It seams that mountain gun issue was treated as secondary one (only 9 batteries, compared to 47 field ones) and no tests were asked for them. However, requests placed to French companies indirectly suggest that they introduced suitable mountain gun types during 1904.
the time problem was how to avoid Austrian pressure to buy Skoda field guns,
because this means less independent
Schneider-Cresuot 70mm mountain gun M. 07 was not a weapon of choice of
Serbian military circles, who preferred the Krupp 75mm mountain gun, which at
first vote was indeed the winner of the Military artillery council selection,
even if it was slightly expensive than Schneider gun. For political and
economical reasons the Serbian Government decided to purchase only 9
batteries from Schneider and later 15 more batteries from Krupp. This was not
realised, however, because French put diplomatic pressure on Serbian
government to cancel this order. Later 75mm Schneider mountain guns became
After the Balkan Wars the Serbian Army tested also a 8cm Rheinmetall mountain gun, and according with Franz KOSAR, Gebirgsartillerie…, p. 71-72 bought some of these guns as 8cm mountain guns L/17 M. 14. But about this powerful, but too heavy, gun I was not able to find any reference in any other sources.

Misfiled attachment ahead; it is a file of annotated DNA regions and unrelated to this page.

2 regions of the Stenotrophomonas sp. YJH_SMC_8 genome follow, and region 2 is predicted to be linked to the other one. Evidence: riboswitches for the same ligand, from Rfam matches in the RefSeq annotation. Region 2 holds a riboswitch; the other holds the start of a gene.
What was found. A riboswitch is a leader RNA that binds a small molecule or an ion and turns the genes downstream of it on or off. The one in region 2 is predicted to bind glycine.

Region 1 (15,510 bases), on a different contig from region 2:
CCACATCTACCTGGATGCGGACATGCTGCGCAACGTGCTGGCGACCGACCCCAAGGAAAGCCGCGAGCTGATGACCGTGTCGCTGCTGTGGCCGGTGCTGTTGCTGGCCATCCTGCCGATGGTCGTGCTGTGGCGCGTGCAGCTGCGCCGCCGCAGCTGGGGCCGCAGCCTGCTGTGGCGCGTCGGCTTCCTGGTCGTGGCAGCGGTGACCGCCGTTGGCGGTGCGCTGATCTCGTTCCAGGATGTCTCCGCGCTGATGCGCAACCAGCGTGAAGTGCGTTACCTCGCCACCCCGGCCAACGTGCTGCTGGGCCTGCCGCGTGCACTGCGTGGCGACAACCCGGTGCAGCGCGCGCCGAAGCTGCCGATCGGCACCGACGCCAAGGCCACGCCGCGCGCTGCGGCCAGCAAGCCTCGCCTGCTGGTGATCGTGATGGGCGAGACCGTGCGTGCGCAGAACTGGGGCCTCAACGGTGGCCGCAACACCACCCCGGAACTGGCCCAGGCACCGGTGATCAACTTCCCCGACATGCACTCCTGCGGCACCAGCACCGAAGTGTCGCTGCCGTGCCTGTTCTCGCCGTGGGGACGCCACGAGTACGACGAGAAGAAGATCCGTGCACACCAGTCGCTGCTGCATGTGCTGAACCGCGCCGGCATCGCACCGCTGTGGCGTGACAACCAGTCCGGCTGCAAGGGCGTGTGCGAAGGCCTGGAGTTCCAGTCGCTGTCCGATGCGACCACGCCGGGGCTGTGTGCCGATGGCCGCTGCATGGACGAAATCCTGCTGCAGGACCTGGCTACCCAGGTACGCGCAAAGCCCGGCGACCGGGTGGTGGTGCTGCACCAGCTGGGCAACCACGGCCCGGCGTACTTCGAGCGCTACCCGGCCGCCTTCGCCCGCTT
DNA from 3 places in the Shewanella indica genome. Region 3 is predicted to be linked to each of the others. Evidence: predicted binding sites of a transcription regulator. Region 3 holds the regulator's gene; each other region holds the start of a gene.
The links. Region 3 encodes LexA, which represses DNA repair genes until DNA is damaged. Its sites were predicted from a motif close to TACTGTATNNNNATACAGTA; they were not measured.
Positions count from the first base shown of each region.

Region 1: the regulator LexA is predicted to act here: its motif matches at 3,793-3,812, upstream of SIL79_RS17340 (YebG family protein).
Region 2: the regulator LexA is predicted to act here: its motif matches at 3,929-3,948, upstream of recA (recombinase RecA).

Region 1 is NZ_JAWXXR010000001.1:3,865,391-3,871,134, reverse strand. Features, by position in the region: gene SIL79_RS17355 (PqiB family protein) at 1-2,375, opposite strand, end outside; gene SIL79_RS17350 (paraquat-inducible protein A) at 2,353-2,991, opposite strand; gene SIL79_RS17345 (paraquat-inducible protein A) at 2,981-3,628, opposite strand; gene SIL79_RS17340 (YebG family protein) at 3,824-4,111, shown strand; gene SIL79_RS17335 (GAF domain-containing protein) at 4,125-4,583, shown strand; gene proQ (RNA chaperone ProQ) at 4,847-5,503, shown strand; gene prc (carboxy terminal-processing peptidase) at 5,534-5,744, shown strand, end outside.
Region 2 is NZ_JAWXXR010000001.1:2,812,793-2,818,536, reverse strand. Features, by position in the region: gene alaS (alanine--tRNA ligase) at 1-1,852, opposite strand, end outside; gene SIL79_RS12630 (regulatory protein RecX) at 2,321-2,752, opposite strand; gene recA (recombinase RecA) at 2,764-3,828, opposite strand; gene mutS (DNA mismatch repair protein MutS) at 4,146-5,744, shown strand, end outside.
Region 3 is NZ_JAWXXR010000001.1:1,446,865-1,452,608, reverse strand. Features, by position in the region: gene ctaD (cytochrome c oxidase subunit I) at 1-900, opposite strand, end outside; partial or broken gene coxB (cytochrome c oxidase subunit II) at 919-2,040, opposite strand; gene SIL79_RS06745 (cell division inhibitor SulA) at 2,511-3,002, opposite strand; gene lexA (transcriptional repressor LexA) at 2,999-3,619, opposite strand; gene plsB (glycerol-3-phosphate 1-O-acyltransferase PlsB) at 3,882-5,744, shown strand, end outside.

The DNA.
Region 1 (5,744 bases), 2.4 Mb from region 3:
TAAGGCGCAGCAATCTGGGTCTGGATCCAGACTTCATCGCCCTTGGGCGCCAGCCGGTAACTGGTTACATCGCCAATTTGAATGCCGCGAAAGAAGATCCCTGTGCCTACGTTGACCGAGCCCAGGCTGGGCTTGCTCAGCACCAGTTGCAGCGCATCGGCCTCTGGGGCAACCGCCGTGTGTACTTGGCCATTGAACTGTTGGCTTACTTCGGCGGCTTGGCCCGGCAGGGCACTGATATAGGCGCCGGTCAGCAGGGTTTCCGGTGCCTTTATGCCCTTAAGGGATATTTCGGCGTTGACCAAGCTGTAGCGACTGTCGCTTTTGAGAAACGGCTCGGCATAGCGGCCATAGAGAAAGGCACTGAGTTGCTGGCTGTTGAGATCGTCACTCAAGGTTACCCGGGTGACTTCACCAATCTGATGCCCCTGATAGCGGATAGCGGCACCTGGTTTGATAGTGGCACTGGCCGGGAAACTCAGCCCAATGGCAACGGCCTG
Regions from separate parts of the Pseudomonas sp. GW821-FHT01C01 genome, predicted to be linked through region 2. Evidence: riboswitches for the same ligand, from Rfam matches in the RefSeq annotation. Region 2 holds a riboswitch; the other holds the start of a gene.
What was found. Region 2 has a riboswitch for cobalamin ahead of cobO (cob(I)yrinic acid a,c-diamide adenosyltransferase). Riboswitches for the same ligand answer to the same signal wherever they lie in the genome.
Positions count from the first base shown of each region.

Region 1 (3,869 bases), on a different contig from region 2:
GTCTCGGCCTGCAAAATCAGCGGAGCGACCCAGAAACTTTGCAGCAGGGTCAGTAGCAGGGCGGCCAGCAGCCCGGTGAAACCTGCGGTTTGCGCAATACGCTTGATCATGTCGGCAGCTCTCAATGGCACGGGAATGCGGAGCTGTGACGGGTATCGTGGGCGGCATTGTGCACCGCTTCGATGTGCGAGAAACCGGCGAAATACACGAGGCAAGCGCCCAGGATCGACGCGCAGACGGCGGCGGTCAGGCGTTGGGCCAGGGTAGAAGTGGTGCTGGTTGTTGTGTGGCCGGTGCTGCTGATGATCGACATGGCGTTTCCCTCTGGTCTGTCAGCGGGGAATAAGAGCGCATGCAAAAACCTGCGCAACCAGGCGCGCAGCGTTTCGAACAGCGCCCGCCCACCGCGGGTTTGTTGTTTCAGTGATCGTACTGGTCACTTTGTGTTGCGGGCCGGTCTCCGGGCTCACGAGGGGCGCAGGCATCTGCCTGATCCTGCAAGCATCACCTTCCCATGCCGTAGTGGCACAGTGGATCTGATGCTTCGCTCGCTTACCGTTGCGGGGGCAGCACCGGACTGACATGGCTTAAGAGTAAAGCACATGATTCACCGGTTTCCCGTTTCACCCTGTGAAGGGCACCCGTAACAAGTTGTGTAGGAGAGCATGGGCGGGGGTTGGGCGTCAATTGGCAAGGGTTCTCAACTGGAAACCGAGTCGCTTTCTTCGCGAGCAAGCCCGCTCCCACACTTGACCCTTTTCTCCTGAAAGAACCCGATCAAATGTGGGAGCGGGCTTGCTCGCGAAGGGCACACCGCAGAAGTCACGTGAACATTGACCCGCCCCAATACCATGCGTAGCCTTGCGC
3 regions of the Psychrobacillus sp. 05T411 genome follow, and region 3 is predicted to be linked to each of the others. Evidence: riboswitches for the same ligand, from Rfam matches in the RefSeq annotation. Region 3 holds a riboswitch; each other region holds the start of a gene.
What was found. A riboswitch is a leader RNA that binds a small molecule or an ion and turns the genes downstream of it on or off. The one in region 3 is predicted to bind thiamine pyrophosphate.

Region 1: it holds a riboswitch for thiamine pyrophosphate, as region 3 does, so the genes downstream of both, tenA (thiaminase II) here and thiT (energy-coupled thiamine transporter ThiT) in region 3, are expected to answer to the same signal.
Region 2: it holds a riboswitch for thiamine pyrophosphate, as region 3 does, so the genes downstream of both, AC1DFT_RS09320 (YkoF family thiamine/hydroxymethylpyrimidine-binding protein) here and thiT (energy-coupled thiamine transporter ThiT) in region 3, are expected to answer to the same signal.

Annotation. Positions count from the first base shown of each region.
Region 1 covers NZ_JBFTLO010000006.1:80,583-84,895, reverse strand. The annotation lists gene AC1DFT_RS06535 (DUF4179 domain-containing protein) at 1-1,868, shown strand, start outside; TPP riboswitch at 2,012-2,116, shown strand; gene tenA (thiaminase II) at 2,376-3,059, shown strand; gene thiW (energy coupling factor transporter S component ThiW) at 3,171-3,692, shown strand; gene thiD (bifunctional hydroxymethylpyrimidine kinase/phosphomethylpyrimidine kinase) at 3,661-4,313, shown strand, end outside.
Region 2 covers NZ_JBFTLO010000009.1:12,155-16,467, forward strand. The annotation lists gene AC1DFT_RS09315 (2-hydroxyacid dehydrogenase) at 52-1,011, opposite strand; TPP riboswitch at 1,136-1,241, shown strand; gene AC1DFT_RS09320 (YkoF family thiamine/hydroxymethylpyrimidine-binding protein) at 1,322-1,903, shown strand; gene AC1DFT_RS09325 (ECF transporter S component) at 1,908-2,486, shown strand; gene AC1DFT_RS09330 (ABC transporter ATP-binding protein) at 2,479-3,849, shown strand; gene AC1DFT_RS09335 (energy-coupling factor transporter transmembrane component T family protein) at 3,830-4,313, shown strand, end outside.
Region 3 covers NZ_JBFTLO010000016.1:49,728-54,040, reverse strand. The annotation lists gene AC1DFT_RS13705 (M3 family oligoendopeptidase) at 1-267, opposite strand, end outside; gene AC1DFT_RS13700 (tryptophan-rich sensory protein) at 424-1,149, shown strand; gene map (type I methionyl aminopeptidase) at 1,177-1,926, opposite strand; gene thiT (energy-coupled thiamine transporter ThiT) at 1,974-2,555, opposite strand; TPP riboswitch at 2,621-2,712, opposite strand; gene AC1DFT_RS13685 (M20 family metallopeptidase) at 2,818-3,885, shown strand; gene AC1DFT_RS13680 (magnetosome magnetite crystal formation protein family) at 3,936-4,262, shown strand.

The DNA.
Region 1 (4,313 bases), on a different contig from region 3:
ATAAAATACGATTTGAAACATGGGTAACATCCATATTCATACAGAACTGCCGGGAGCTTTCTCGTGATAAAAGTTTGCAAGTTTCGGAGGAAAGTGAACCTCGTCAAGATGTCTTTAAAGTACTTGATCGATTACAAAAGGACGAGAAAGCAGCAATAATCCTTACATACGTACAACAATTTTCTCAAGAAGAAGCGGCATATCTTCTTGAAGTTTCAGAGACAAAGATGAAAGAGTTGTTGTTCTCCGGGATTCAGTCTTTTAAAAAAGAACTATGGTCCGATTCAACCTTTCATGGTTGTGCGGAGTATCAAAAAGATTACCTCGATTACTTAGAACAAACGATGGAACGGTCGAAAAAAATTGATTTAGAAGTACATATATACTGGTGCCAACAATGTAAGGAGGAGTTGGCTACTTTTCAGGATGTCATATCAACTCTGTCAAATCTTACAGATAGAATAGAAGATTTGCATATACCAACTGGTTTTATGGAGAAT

The first guns arrived only in 1908-09 and were destined for the five “First call” infantry divisions, the core of Serbian army, for the Cavalry division and for one mountain artillery regiment.
- 19 batteries of M.1907A field guns,
- 6 batteries of 120mm M.1910 light howitzers,
- 2 batteries of 150mm M.1910 medium howitzers.
These guns were destined for five “Second Call” divisions, and the Cavalry division (“First call”). This was the armament of Serbian artillery at the beginning of the Balkan War, considered as “minimal requirement” at that time (64 field gun batteries in total).
additional loan, granted from
- 21 batteries of M.1907A field guns,
- 2 more 120mm howitzer batteries,
These guns were planned to strengthen the “Second call” divisions with a second group of 12 guns. The rest (6 batteries) were planed for independent use in various “task forces” (Serbian: “Odred”, sized regiment to brigade, or “Vojska”, division to corps strength). The crew planned for all these batteries were “Second call” men taken from the obsolete De Bange field batteries.
1912, when First Balkan War broke out, some 75mm M. 07A field guns were in
Salonika, awaiting transportation to
exact number of the guns used actually by the Serbian Army is still not
clear. At the beginning of the World War the Serbian Army had only 272
Schneider-Canet 75mm field guns, namely 68 batteries. Since in 1912
Unlike the Bulgarians, the Serbs did not use the great number of Turkish guns captured during the Balkan War. It seems that only one group (12 guns) of Krupp guns were ever raised for service during the World War I. These batteries were used separately on “quiet” sectors on front, due to the lack of ammunition. Another group of captured Krupp guns was donated to Montenegrin Army, desperately short of modern artillery.
As for the Austrian guns, Serbian sources states that batteries of
captured Austrian guns existed, but their number should be low. According
with a report written by gen. Paul Pau, the head of the French military
mission dispatched in